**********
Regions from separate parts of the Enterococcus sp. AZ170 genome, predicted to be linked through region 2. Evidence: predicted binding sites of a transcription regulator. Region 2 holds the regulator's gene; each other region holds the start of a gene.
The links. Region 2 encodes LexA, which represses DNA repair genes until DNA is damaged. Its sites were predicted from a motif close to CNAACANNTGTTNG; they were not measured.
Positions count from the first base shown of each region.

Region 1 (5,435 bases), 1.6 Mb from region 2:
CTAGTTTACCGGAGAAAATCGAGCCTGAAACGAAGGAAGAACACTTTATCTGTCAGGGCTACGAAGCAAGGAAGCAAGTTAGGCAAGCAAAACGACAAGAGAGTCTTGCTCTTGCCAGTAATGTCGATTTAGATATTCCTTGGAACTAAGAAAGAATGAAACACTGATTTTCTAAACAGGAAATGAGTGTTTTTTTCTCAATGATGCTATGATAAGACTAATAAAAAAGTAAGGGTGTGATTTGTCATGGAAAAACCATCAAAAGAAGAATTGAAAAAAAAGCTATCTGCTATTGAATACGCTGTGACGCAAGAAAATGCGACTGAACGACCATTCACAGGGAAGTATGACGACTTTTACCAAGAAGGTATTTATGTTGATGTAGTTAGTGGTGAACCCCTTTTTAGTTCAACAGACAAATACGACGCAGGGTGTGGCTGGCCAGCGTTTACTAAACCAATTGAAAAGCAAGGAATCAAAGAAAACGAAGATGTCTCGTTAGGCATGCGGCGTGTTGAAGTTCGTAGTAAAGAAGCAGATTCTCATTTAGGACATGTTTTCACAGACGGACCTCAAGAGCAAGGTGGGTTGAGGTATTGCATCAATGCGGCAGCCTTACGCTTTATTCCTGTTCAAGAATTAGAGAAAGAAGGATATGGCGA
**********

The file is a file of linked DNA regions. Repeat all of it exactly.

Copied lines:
Regions from separate parts of the Enterococcus sp. AZ170 genome, predicted to be linked through region 2. Evidence: predicted binding sites of a transcription regulator. Region 2 holds the regulator's gene; each other region holds the start of a gene.
The links. Region 2 encodes LexA, which represses DNA repair genes until DNA is damaged. Its sites were predicted from a motif close to CNAACANNTGTTNG; they were not measured.
Positions count from the first base shown of each region.

Region 1 (5,435 bases), 1.6 Mb from region 2:
CTAGTTTACCGGAGAAAATCGAGCCTGAAACGAAGGAAGAACACTTTATCTGTCAGGGCTACGAAGCAAGGAAGCAAGTTAGGCAAGCAAAACGACAAGAGAGTCTTGCTCTTGCCAGTAATGTCGATTTAGATATTCCTTGGAACTAAGAAAGAATGAAACACTGATTTTCTAAACAGGAAATGAGTGTTTTTTTCTCAATGATGCTATGATAAGACTAATAAAAAAGTAAGGGTGTGATTTGTCATGGAAAAACCATCAAAAGAAGAATTGAAAAAAAAGCTATCTGCTATTGAATACGCTGTGACGCAAGAAAATGCGACTGAACGACCATTCACAGGGAAGTATGACGACTTTTACCAAGAAGGTATTTATGTTGATGTAGTTAGTGGTGAACCCCTTTTTAGTTCAACAGACAAATACGACGCAGGGTGTGGCTGGCCAGCGTTTACTAAACCAATTGAAAAGCAAGGAATCAAAGAAAACGAAGATGTCTCGTTAGGCATGCGGCGTGTTGAAGTTCGTAGTAAAGAAGCAGATTCTCATTTAGGACATGTTTTCACAGACGGACCTCAAGAGCAAGGTGGGTTGAGGTATTGCATCAATGCGGCAGCCTTACGCTTTATTCCTGTTCAAGAATTAGAGAAAGAAGGATATGGCGA